Lancaster tackles the problem of Tuilagi’s technique

Stuart Lancaster has warned Manu Tuilagi over his tackling technique after he faced the prospect of being banned from England’s tour of South Africa.

Tuilagi was cited for a tip tackle on scrum-half Danny Care two minutes into Leicester’s Aviva Premiership final defeat to Harlequins on Saturday.

The Tigers centre was cleared at a disciplinary hearing on Tuesday after England lawyer Richard QC successfully proved that Care’s knee had hit the ground before his torso.

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Although Tuilagi was shown to have controlled Care’s return to the ground on this occasion, Lancaster stressed the need for him to remain vigilant.

“I have had a one-to-one with every member of the touring party. I had a good conversation with Manu on the strengths of his game and the areas we need to make sure he is on top of,” Lancaster said.

“Part of that is tackle technique and discipline. He understands that. He is a young player and still getting experience.”

The independent disciplinary panel backed referee Wayne Barnes, who penalised Tuilagi for the tackle but ruled the tackle was “not dangerous”.

It could have been worse for Tuilagi given the International Rugby Board’s clamp down on dangerous tackles.

“I was relieved. There was a concern,” Lancaster said.

“I am pleased to see the people in charge found it was dealt with on the pitch at the time. I am delighted he is available.”

Lancaster has extended the warning to the whole of his squad ahead of their three-Test series against the Springboks.

“The directive is clear and players are working hard to abide to that,” Lancaster said.

“It is a difficult one, an 11-stone scrum-half comes running at a 17-stone bloke. Danny said the force of the impact took him off his feet. People recognise Manu’s intention was not to hurt anyone.

“We all understand the reason the rule is there. Players just need to be careful if you are picking somebody up.

“When we do video sessions we will highlight areas of ‘red flag’ – things such as the directives around the breakdown, competing for the ball when the referee calls ruck, being onside and tip tackles.”

Once Tuilagi was cleared to play on, Lancaster’s concerns then switched to the foot injury he suffered in the Premiership final.

Tuilagi was cleared to fly with the squad last night but he has not trained since the game.

England will know tomorrow whether he is fit for a return to action next week, ahead of the first Test in Durban.

Phil Dowson, Anthony Allen and Ugo Monye all sat out training yesterday but are expected to be available when the team begin preparations on arrival in South Africa.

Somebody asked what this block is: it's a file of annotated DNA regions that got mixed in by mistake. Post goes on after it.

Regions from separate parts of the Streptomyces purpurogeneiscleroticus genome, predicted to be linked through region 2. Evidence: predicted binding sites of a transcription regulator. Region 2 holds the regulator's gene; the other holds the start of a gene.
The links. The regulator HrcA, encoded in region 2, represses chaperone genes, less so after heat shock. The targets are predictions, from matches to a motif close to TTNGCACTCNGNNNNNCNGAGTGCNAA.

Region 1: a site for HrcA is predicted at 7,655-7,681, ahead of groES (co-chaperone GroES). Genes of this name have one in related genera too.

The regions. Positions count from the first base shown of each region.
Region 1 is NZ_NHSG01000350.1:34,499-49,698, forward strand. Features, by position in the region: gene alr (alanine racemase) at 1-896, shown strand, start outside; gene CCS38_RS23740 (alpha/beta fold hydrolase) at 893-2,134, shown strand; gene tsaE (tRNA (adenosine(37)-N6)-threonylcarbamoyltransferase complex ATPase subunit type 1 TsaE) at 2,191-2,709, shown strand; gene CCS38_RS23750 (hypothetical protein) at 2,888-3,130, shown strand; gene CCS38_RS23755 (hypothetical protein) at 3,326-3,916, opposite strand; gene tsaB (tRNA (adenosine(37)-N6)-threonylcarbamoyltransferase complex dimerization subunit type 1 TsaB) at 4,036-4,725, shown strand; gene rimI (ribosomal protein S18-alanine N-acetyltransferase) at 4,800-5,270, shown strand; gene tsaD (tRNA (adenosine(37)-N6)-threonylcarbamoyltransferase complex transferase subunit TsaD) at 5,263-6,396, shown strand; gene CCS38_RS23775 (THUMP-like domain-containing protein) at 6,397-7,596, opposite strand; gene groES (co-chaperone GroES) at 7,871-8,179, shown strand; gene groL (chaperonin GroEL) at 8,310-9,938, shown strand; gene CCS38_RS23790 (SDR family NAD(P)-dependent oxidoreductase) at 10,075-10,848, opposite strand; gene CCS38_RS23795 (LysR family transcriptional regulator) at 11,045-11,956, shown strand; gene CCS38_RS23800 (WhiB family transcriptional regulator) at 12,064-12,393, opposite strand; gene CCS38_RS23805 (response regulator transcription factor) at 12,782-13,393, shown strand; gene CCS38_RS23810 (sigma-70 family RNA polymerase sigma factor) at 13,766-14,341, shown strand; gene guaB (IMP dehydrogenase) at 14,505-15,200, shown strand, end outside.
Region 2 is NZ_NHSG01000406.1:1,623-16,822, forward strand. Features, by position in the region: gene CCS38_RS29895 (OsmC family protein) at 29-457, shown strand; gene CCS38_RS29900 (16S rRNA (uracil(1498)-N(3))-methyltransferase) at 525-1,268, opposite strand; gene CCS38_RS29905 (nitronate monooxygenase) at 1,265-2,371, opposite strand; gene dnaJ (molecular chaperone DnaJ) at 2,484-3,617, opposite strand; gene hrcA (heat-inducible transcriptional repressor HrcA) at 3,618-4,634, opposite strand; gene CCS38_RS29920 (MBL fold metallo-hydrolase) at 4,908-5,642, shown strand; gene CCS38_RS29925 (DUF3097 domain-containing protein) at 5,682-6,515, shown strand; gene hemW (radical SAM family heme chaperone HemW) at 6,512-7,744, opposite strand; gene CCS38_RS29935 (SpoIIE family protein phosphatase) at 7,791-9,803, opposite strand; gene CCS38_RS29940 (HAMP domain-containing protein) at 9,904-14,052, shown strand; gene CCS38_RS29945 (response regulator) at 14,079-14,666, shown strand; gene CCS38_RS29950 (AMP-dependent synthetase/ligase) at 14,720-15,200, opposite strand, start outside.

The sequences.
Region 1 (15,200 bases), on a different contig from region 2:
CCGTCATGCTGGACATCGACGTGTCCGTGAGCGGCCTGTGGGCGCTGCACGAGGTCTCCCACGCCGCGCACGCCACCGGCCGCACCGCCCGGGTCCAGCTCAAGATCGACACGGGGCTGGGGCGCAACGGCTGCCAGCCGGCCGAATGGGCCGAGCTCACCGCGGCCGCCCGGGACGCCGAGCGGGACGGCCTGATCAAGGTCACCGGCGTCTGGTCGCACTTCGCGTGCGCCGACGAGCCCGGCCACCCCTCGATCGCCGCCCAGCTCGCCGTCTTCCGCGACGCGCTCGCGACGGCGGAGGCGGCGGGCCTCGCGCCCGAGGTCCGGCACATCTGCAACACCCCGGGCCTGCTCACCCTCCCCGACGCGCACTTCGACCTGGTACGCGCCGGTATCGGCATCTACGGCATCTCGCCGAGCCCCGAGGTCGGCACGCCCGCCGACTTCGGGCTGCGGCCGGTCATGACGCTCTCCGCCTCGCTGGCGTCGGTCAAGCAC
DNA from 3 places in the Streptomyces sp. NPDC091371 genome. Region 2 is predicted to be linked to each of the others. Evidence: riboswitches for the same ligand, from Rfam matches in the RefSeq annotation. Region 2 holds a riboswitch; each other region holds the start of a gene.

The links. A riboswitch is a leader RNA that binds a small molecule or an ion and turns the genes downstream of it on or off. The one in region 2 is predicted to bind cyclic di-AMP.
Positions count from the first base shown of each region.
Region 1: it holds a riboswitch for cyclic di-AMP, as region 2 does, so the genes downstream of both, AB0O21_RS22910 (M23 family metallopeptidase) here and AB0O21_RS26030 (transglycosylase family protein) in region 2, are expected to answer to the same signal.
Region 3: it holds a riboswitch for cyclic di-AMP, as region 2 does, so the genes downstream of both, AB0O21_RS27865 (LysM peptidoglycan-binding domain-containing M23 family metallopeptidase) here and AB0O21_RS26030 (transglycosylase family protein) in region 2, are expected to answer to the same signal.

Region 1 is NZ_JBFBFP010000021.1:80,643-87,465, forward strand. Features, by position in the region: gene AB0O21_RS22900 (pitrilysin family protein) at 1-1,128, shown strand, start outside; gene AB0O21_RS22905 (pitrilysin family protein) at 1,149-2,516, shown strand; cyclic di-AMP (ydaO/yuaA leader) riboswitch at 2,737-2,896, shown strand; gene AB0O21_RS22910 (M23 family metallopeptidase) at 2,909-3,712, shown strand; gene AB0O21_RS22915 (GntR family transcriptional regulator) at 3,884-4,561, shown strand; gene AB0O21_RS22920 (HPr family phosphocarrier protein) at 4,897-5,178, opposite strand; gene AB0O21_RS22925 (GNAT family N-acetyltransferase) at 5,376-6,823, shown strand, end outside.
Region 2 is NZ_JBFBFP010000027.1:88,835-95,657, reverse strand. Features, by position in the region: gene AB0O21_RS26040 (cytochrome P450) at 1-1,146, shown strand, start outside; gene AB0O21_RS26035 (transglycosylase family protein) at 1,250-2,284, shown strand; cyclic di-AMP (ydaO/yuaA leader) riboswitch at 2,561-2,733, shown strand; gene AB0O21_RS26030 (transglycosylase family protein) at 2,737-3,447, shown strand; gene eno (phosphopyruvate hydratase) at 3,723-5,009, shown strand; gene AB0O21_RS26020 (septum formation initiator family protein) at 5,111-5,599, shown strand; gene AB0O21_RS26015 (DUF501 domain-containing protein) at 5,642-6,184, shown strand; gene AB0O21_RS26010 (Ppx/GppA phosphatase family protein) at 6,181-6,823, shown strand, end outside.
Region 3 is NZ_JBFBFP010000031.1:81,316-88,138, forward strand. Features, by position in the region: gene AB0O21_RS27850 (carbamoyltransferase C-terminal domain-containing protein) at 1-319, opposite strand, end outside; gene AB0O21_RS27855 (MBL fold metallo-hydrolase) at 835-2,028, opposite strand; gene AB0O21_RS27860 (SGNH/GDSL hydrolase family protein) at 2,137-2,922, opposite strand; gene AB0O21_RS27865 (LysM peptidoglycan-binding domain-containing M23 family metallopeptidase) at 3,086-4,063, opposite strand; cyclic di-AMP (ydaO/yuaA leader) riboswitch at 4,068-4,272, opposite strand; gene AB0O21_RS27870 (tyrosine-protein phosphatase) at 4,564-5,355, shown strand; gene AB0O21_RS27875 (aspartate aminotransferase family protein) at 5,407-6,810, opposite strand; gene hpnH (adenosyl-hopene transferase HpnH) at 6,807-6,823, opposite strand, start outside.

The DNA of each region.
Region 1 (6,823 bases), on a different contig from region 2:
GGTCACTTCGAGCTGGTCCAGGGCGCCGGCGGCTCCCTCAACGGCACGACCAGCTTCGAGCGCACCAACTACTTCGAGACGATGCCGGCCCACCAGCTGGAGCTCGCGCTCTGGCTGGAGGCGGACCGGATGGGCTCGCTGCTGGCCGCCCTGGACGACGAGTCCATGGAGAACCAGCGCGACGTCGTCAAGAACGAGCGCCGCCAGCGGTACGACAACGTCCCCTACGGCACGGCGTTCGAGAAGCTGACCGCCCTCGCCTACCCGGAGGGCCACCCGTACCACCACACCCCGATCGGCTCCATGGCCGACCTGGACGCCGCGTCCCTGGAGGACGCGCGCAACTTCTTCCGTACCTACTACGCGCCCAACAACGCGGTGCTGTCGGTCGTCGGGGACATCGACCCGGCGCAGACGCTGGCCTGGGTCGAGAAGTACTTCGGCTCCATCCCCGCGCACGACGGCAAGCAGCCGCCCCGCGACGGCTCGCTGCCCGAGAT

England have never before faced the Springboks in a three-Test tour and they have organised two midweek matches, with Lancaster taking a 42-man squad.

“It is a fantastic opportunity to pit ourselves against one of the best rugby-playing nations in the world,” Lancaster said.

“It as a great opportunity for England. We spoke last night about being good ambassadors on and off the field. That is what we want to achieve going into the tour.”

It is England’s first overseas tour since the scandal-hit World Cup campaign and Lancaster has warned he would not tolerate any repeat of the off-field antics which led to England returning from New Zealand with their reputation in tatters.

The England coach took the squad through their code of conduct and hammered his message home by flashing up newspaper headlines on the string of World Cup controversies.

Lancaster cracked down on discipline when he took over the reins from Martin Johnson ahead of the RBS 6 Nations, and he reminded his players they head to South Africa as ambassadors of English rugby.

“I talked about the environment we have created since the World Cup and the reasons why,” Lancaster said.

“I started the talk by reminding the players where we were six months ago and I showed them some of the headlines.

“I said to them, ‘The reason we have got from where we were then to where we are now is because we have focused on why we want to play for England’.

“When you look around the room, there have been quite a few players involved in incidents and all of them were nodding their heads in agreement when I said, ‘We don’t want to have any off-field distractions affecting our on-field performance’.

“That was basically the line. I made it pretty clear – this is the way the bus is going and you all have a decision if you want to be on it.”

England’s World Cup campaign was dogged by controversy, from the drunken night out in Queenstown which led to Mike Tindall being fined £15,000 to Manu Tuilagi jumping from a ferry into Auckland Harbour.

Lancaster has not set any specific curfews on his players and he will not lock them up in the team hotel every night of the five-match, three Test tour.

But he said the squad are in no doubt about what is now acceptable for an England player on tour.